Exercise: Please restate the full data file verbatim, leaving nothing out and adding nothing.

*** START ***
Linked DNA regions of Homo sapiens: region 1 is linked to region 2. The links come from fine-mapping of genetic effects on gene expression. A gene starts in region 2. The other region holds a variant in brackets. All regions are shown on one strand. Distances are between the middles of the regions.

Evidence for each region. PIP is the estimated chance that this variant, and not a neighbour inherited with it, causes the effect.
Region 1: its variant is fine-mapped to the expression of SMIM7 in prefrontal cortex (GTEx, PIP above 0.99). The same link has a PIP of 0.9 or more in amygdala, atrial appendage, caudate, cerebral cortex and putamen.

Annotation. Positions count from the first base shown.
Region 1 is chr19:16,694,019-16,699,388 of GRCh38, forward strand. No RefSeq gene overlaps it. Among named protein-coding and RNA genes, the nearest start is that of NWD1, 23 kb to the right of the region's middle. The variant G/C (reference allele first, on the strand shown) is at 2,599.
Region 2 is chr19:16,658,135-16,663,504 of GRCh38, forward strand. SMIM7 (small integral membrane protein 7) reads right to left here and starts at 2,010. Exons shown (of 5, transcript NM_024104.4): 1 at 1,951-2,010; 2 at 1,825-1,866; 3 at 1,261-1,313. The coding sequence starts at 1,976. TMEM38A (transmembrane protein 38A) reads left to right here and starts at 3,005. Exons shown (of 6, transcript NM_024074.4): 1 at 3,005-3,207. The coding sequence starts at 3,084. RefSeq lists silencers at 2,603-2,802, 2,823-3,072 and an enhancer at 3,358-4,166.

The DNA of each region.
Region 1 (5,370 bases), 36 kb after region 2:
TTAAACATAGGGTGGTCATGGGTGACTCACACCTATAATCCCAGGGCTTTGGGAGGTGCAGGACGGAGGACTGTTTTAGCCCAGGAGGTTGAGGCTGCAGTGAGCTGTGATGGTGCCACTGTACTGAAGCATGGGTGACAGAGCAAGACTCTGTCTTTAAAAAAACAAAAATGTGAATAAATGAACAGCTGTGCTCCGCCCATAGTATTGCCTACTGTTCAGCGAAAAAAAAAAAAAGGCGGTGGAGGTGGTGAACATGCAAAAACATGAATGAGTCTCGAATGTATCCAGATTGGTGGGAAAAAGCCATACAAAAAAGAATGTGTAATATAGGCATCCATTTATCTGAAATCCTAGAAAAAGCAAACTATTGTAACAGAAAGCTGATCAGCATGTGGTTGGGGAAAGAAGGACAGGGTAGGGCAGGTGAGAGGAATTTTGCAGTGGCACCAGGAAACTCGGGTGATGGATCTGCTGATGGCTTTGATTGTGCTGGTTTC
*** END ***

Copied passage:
Linked DNA regions of Homo sapiens: region 1 is linked to region 2. The links come from fine-mapping of genetic effects on gene expression. A gene starts in region 2. The other region holds a variant in brackets. All regions are shown on one strand. Distances are between the middles of the regions.

Evidence for each region. PIP is the estimated chance that this variant, and not a neighbour inherited with it, causes the effect.
Region 1: its variant is fine-mapped to the expression of SMIM7 in prefrontal cortex (GTEx, PIP above 0.99). The same link has a PIP of 0.9 or more in amygdala, atrial appendage, caudate, cerebral cortex and putamen.

Annotation. Positions count from the first base shown.
Region 1 is chr19:16,694,019-16,699,388 of GRCh38, forward strand. No RefSeq gene overlaps it. Among named protein-coding and RNA genes, the nearest start is that of NWD1, 23 kb to the right of the region's middle. The variant G/C (reference allele first, on the strand shown) is at 2,599.
Region 2 is chr19:16,658,135-16,663,504 of GRCh38, forward strand. SMIM7 (small integral membrane protein 7) reads right to left here and starts at 2,010. Exons shown (of 5, transcript NM_024104.4): 1 at 1,951-2,010; 2 at 1,825-1,866; 3 at 1,261-1,313. The coding sequence starts at 1,976. TMEM38A (transmembrane protein 38A) reads left to right here and starts at 3,005. Exons shown (of 6, transcript NM_024074.4): 1 at 3,005-3,207. The coding sequence starts at 3,084. RefSeq lists silencers at 2,603-2,802, 2,823-3,072 and an enhancer at 3,358-4,166.

The DNA of each region.
Region 1 (5,370 bases), 36 kb after region 2:
TTAAACATAGGGTGGTCATGGGTGACTCACACCTATAATCCCAGGGCTTTGGGAGGTGCAGGACGGAGGACTGTTTTAGCCCAGGAGGTTGAGGCTGCAGTGAGCTGTGATGGTGCCACTGTACTGAAGCATGGGTGACAGAGCAAGACTCTGTCTTTAAAAAAACAAAAATGTGAATAAATGAACAGCTGTGCTCCGCCCATAGTATTGCCTACTGTTCAGCGAAAAAAAAAAAAAGGCGGTGGAGGTGGTGAACATGCAAAAACATGAATGAGTCTCGAATGTATCCAGATTGGTGGGAAAAAGCCATACAAAAAAGAATGTGTAATATAGGCATCCATTTATCTGAAATCCTAGAAAAAGCAAACTATTGTAACAGAAAGCTGATCAGCATGTGGTTGGGGAAAGAAGGACAGGGTAGGGCAGGTGAGAGGAATTTTGCAGTGGCACCAGGAAACTCGGGTGATGGATCTGCTGATGGCTTTGATTGTGCTGGTTTC